Nicholas Negroponte

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Nicholas Negroponte

Nicholas Negroponte (born 1943) is a Greek-American computer scientist best known as founder and director of Massachusetts Institute of Technology's Media Lab.


  • Think of it: the lowest common denominator in being digital is not your operating system, modem, or model of computer. It's a tiny piece of plastic, designed decades ago by Bell Labs' Charles Krumreich, Edwin Hardesty, and company, who thought they were making an inconspicuous plug for a few telephone handsets. Not in their wildest dreams was Registered Jack 11 - a modular connector more commonly known as the RJ-11 - meant to be plugged and unplugged so many times, by so many people, for so many reasons, all over the world.
  • Young people, I happen to believe, are the world's most precious natural resource.
    • Pricing the Future [2]
  • You can see the future best through peripheral vision.
    • Foreword of Unleashing the Killer App: Digital Strategies for Market Dominance (Harvard Business School Press, Revised edition March 2000) ISBN 1578512611

Being Nicholas, The Wired Interview by Thomas A. Bass

  • MIT is governed by a second, even higher rule: the inalienable right of academic freedom.
  • The Internet for us was like air. It was there all the time - you wouldn't notice it existed unless it was missing.
  • I've spent my whole life worrying about the human-computer interface, so I don't want to suggest that what we have today is even close to acceptable.
  • I think the Net is scaling very well. Because of the way it was designed, I don't think it will come to its knees and crash. I see it as very organic in the way it's capable of living and reproducing itself.
  • Cyberlaw is global law.
  • Unlike television - at least as it currently exists - the Internet is a medium of choice.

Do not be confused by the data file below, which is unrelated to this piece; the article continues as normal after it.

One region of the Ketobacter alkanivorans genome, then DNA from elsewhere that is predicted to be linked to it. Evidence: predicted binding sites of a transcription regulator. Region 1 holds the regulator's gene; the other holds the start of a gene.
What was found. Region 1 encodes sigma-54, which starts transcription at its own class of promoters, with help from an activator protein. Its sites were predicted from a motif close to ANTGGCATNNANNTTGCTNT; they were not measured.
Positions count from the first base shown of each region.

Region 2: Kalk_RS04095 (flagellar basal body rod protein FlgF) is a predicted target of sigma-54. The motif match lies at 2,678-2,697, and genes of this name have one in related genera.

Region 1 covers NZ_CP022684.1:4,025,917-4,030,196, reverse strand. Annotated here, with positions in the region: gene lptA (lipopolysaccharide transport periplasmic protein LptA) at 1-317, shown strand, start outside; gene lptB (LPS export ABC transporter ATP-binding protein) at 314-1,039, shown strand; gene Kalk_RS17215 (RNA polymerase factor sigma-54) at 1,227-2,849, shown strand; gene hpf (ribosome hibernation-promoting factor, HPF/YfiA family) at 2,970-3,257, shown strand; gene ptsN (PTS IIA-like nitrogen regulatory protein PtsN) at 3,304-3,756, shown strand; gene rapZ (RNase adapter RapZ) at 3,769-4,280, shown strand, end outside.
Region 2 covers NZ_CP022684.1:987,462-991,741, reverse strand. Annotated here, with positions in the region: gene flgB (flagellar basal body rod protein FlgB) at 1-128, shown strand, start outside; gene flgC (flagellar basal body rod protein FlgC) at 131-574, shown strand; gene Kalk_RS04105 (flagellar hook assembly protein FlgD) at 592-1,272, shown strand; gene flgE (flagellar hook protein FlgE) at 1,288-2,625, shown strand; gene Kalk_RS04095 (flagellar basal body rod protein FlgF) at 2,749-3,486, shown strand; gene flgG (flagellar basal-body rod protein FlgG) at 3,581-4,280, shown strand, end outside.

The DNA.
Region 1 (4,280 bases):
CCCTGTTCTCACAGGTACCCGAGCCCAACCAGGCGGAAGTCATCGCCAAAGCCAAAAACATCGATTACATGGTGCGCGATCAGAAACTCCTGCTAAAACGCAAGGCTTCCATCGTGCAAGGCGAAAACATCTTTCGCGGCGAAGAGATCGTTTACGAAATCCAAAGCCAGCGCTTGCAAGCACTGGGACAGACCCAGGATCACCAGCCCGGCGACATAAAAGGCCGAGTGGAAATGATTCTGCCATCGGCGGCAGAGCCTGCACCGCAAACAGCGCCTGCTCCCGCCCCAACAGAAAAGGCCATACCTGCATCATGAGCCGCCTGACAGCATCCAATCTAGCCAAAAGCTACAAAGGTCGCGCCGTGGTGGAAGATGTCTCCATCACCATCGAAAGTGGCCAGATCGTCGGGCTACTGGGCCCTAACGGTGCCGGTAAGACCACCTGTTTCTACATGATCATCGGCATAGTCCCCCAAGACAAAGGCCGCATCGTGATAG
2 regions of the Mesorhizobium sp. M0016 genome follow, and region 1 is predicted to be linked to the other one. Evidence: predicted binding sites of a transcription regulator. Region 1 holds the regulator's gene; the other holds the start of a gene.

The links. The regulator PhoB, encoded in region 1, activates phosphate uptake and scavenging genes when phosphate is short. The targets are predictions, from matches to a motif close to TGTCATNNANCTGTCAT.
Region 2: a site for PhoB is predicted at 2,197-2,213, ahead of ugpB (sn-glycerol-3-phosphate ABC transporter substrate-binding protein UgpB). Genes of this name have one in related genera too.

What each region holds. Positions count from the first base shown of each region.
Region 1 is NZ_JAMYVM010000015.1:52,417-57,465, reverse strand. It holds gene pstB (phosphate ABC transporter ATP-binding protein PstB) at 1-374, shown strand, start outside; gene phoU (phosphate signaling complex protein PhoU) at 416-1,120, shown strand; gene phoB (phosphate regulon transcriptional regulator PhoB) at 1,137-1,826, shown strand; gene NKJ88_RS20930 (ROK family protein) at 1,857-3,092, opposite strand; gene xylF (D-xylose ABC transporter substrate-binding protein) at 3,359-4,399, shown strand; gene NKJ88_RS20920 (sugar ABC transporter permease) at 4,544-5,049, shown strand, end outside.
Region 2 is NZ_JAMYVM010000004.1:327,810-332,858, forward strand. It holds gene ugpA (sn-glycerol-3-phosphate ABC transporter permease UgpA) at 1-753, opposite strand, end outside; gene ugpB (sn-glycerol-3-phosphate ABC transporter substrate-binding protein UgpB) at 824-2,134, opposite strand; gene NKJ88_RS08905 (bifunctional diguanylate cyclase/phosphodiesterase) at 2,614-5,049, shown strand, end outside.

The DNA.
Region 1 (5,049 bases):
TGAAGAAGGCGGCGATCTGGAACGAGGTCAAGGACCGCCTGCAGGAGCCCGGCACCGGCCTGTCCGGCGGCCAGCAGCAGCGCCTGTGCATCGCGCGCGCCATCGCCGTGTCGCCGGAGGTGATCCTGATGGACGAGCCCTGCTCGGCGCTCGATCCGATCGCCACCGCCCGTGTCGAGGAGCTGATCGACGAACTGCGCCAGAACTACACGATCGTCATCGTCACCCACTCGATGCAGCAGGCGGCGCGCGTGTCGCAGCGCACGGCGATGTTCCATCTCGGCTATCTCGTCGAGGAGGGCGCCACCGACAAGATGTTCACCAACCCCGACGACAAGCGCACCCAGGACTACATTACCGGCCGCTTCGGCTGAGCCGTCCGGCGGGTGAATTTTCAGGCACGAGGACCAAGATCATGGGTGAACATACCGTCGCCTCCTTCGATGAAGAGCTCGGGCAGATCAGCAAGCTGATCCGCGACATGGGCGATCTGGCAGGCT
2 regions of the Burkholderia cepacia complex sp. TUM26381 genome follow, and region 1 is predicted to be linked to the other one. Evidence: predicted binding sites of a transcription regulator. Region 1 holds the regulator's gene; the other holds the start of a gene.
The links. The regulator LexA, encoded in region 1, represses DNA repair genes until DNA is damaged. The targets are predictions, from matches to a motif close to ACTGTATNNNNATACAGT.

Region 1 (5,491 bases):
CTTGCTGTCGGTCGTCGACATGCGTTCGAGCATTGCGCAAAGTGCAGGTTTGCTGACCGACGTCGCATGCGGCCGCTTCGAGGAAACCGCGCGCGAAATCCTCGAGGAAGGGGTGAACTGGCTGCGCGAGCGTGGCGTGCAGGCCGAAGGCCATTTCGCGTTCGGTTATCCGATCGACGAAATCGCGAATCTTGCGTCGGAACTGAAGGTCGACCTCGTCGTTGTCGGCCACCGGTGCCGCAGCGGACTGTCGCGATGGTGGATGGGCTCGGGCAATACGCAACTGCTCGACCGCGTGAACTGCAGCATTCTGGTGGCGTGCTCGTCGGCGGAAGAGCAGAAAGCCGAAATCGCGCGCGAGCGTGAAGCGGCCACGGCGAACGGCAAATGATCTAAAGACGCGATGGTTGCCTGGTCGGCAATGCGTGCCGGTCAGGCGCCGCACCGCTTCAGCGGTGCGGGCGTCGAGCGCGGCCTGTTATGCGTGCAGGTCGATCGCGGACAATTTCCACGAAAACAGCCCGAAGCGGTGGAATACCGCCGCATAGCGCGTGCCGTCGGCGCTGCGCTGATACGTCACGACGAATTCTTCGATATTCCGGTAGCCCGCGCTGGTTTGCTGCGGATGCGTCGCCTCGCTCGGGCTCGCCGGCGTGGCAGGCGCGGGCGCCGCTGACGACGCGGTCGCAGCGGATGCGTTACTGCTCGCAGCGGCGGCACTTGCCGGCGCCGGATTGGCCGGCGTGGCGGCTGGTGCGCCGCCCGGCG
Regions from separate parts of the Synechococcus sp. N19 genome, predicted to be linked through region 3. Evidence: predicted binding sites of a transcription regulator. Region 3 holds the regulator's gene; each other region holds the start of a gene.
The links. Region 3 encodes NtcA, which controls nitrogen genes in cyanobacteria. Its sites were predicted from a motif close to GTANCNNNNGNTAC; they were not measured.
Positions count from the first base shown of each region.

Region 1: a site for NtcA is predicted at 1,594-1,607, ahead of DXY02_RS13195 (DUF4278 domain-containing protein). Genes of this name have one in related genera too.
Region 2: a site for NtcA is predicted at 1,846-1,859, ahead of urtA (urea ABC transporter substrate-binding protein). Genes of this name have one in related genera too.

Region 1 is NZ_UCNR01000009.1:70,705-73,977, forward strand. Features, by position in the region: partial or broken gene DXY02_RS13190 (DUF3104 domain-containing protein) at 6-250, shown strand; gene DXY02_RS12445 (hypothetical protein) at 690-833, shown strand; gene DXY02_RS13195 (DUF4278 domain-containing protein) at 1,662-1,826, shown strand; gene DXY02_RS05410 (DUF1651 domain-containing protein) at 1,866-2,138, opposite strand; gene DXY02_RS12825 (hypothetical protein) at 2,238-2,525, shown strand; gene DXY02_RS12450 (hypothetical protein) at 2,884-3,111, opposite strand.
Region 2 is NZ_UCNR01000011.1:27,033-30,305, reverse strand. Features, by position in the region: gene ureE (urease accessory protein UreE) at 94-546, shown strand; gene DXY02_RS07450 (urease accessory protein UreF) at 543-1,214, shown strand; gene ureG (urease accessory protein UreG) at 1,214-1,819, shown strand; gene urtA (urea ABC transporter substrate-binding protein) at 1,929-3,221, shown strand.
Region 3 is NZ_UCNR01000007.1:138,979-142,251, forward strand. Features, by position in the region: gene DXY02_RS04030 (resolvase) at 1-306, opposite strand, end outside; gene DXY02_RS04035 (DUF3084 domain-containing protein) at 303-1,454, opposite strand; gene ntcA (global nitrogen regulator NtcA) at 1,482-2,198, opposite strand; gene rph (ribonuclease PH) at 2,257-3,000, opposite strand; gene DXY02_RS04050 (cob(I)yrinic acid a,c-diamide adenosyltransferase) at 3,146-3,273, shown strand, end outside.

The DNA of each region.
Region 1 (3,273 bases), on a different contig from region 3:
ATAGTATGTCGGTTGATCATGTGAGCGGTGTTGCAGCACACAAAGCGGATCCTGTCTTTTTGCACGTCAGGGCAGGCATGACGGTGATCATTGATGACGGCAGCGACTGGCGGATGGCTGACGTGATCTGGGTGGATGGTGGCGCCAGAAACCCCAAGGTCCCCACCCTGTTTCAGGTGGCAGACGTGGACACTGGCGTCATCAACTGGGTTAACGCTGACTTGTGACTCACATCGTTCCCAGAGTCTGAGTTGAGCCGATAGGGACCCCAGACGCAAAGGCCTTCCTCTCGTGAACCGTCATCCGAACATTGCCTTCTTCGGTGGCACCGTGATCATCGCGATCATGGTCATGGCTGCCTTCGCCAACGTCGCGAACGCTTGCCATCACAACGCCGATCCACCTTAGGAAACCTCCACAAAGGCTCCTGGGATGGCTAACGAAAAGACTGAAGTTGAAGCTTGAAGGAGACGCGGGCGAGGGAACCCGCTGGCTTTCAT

• If you think about it, being digital is Italian. It's underground, provocative, interactive. It has humor, discourse, and debate. It has a kind of liveliness to it.

Being Digital (1995)

ISBN 0679762906

  • The change from atoms to bits is irrevocable and unstoppable. Why now? Because the change is also exponential - small differences of yesterday can have suddenly shocking consequences tomorrow.
  • True personalization is now upon us. It's not just a matter of selecting relish over mustard once. The post-information age is about acquaintance over time: machines' understanding individuals with the same degree of subtlety (or more than) we can expect from other human beings, including idiosyncrasies (like always wearing a blue-striped shirt) and totally random events, good and bad, in the unfolding narrative of our lives.
  • Personal computers will make our future adult population simultaneously more mathematically able and more visually literate. Ten years from now, teenagers are likely to enjoy a much richer panorama of options because the pursuit of intellectual achievement will not be tilted so much in favor of the bookworm, but instead cater to a wider range of cognitive styles, learning patterns, and expressive behaviors.


  • Isn't it odd how parents grieve if their child spends six hours a day on the 'Net, but are delighted if those same hours are spent reading books?

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